Documentation of harp therapy sessions is an important aspect of this work, and below are a few notes from Cheryl's experience.
The parents of a 17-year-old boy, admitted to the pediatric intensive care unit to die after a long battle with Hodgkin's disease, shared this with the hospital chaplain and primary care nurse: When the harp therapist entered our son's room, he had been fighting the medication, and was extremely agitated all day. Soon after the harp music filled the room, his entire body relaxed and he started to let go. His breathing slowed, and he seemed comfortable at last. We will forever be grateful for the harp music that day because it relaxed him, and us, and we shared his last 6 hours in peace.
An oncology nurse requested that I visit her patient, a 60-year-old woman with cancer, who was anxiously awaiting a surgical procedure that morning. The patient had heard harp music in the hospital hallway the day before and wished for a private visit. Upon entering her room, the patient was restlessly moving around in her bed and looking quite frightened. Her husband was sitting in her room, staring at the floor. On seeing me, the patient said: Thank you so much for coming to see me today. I have been waiting for a visit. She then closed her eyes, rested her head on her pillow, and smiled peacefully. As I played some lullabies for her, tears flowed down her face, her breathing slowed, and her body posture relaxed into the bed. She whispered to me: The music is so beautiful, while her husband looked on and nodded his head appreciatively. Within 15 minutes, she was snoring and sleeping deeply. Her husband smiled at me and said: Bless you.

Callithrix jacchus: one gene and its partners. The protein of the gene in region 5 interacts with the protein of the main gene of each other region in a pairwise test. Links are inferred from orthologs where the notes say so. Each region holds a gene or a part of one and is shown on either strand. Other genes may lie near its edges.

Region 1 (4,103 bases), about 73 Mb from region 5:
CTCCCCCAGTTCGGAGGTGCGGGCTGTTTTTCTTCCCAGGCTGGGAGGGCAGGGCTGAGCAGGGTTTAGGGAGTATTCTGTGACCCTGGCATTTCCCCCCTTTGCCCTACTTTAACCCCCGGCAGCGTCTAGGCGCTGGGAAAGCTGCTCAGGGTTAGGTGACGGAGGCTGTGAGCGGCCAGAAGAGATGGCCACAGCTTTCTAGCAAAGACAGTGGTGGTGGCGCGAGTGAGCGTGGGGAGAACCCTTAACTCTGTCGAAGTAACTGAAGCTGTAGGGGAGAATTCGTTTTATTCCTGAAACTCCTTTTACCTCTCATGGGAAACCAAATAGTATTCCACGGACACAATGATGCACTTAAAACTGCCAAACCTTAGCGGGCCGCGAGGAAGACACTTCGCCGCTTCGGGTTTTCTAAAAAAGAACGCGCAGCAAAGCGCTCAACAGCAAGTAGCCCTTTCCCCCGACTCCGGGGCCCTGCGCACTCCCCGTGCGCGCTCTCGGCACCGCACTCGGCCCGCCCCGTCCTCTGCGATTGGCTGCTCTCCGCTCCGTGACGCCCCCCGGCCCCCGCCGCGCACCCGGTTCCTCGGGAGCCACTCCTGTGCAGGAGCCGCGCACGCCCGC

Many days as I played my harp throughout the hospital corridors, elevators, and patient floors, nurses and doctors and other hospital staff would make remarks to me, such as: That's so beautiful! Could you follow me around all day? It's so stressful working here and that music is so peaceful and relaxing. I could fall asleep right now. Could you please play for my patients? There were various reasons why nurses requested me to play for their patients. It was often because the patient loved music, was a musician, needed pain relief, was depressed and lonely, needed a distraction from the hospital boredom, was dying, or was very scared.